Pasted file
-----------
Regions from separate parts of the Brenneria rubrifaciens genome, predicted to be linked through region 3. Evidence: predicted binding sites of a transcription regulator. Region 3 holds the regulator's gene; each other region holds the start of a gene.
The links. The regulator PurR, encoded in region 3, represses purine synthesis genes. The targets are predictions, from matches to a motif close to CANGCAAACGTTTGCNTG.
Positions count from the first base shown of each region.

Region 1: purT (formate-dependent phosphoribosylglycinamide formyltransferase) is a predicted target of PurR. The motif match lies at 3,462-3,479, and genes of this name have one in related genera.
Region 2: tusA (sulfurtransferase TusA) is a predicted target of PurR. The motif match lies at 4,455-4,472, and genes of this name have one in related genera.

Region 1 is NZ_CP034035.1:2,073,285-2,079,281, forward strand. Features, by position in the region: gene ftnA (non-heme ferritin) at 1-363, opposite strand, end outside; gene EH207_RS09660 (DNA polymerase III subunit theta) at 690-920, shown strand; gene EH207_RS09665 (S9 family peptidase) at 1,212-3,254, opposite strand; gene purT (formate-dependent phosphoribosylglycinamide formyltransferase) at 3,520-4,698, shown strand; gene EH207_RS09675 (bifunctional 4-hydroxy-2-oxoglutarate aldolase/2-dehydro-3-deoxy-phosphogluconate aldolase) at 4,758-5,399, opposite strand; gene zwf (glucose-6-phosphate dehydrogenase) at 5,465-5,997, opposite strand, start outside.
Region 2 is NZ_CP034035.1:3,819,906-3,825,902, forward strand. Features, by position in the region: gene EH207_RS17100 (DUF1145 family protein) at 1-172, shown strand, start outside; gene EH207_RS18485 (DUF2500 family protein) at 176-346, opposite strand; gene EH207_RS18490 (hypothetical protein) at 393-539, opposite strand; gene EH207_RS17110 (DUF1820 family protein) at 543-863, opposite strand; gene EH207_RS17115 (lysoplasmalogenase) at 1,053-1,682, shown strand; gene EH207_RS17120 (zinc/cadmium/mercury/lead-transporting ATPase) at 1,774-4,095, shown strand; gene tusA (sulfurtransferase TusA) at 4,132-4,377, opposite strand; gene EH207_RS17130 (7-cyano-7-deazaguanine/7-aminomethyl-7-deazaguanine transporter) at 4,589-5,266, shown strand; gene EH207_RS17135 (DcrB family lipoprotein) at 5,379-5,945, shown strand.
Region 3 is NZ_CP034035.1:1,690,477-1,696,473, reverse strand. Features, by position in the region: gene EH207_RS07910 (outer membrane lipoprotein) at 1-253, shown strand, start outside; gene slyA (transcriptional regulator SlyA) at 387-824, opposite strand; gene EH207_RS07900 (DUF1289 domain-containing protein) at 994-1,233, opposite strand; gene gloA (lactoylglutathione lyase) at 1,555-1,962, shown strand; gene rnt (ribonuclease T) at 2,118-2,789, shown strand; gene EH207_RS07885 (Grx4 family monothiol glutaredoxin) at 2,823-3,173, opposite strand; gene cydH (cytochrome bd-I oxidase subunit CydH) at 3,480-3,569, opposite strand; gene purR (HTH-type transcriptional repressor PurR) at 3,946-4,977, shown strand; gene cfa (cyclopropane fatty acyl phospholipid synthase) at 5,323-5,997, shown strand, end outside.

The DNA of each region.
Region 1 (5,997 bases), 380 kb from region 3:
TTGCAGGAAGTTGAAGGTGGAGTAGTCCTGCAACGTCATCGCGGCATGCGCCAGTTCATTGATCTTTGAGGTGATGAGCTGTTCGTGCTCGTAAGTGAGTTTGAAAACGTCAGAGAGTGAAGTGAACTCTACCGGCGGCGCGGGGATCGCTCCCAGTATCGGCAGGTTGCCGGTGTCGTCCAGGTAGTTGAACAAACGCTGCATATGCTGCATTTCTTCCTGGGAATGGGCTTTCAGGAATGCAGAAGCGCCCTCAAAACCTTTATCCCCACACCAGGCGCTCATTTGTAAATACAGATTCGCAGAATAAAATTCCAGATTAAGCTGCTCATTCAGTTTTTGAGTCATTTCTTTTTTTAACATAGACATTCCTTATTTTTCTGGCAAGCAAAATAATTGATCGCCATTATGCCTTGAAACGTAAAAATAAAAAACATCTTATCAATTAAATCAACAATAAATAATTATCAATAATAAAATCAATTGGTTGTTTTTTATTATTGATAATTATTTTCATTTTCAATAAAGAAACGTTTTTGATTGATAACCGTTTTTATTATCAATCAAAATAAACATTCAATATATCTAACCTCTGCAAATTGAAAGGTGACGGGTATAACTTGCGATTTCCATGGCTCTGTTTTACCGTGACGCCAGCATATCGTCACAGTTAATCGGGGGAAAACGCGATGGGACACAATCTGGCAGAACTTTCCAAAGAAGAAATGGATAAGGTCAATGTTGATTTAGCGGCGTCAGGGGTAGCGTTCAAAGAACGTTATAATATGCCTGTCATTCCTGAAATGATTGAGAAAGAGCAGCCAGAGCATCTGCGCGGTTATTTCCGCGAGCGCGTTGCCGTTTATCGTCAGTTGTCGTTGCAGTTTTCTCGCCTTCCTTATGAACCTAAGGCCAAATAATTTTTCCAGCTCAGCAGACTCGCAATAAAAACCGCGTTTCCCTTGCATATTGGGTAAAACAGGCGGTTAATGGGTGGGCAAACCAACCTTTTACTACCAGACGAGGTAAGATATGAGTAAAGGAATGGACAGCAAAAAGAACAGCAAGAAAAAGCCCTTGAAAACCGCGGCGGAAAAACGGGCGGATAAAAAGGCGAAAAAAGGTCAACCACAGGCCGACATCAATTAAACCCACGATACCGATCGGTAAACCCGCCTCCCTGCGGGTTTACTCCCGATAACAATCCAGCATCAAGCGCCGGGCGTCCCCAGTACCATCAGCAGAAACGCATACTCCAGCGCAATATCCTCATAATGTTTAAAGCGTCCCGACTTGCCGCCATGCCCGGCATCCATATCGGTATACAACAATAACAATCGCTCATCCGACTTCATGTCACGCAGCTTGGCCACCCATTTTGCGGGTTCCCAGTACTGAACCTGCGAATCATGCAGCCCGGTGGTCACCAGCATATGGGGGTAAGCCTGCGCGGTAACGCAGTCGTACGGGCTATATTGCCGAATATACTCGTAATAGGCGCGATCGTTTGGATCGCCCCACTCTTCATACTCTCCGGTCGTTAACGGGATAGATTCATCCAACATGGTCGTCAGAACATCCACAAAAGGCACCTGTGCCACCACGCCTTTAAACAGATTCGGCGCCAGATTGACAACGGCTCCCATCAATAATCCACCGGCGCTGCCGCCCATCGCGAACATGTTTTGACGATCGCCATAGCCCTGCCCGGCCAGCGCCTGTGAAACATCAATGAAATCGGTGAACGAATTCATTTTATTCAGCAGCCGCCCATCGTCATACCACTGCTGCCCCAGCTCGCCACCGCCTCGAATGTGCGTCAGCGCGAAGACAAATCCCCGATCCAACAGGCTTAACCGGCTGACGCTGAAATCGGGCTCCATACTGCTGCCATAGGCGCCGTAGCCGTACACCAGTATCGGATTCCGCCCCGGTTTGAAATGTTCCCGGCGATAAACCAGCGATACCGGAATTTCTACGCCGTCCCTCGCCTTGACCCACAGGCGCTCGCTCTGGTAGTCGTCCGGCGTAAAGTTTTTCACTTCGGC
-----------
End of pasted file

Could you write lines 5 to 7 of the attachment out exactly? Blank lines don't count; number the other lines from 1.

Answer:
Region 2: tusA (sulfurtransferase TusA) is a predicted target of PurR. The motif match lies at 4,455-4,472, and genes of this name have one in related genera.

Region 1 is NZ_CP034035.1:2,073,285-2,079,281, forward strand. Features, by position in the region: gene ftnA (non-heme ferritin) at 1-363, opposite strand, end outside; gene EH207_RS09660 (DNA polymerase III subunit theta) at 690-920, shown strand; gene EH207_RS09665 (S9 family peptidase) at 1,212-3,254, opposite strand; gene purT (formate-dependent phosphoribosylglycinamide formyltransferase) at 3,520-4,698, shown strand; gene EH207_RS09675 (bifunctional 4-hydroxy-2-oxoglutarate aldolase/2-dehydro-3-deoxy-phosphogluconate aldolase) at 4,758-5,399, opposite strand; gene zwf (glucose-6-phosphate dehydrogenase) at 5,465-5,997, opposite strand, start outside.
Region 2 is NZ_CP034035.1:3,819,906-3,825,902, forward strand. Features, by position in the region: gene EH207_RS17100 (DUF1145 family protein) at 1-172, shown strand, start outside; gene EH207_RS18485 (DUF2500 family protein) at 176-346, opposite strand; gene EH207_RS18490 (hypothetical protein) at 393-539, opposite strand; gene EH207_RS17110 (DUF1820 family protein) at 543-863, opposite strand; gene EH207_RS17115 (lysoplasmalogenase) at 1,053-1,682, shown strand; gene EH207_RS17120 (zinc/cadmium/mercury/lead-transporting ATPase) at 1,774-4,095, shown strand; gene tusA (sulfurtransferase TusA) at 4,132-4,377, opposite strand; gene EH207_RS17130 (7-cyano-7-deazaguanine/7-aminomethyl-7-deazaguanine transporter) at 4,589-5,266, shown strand; gene EH207_RS17135 (DcrB family lipoprotein) at 5,379-5,945, shown strand.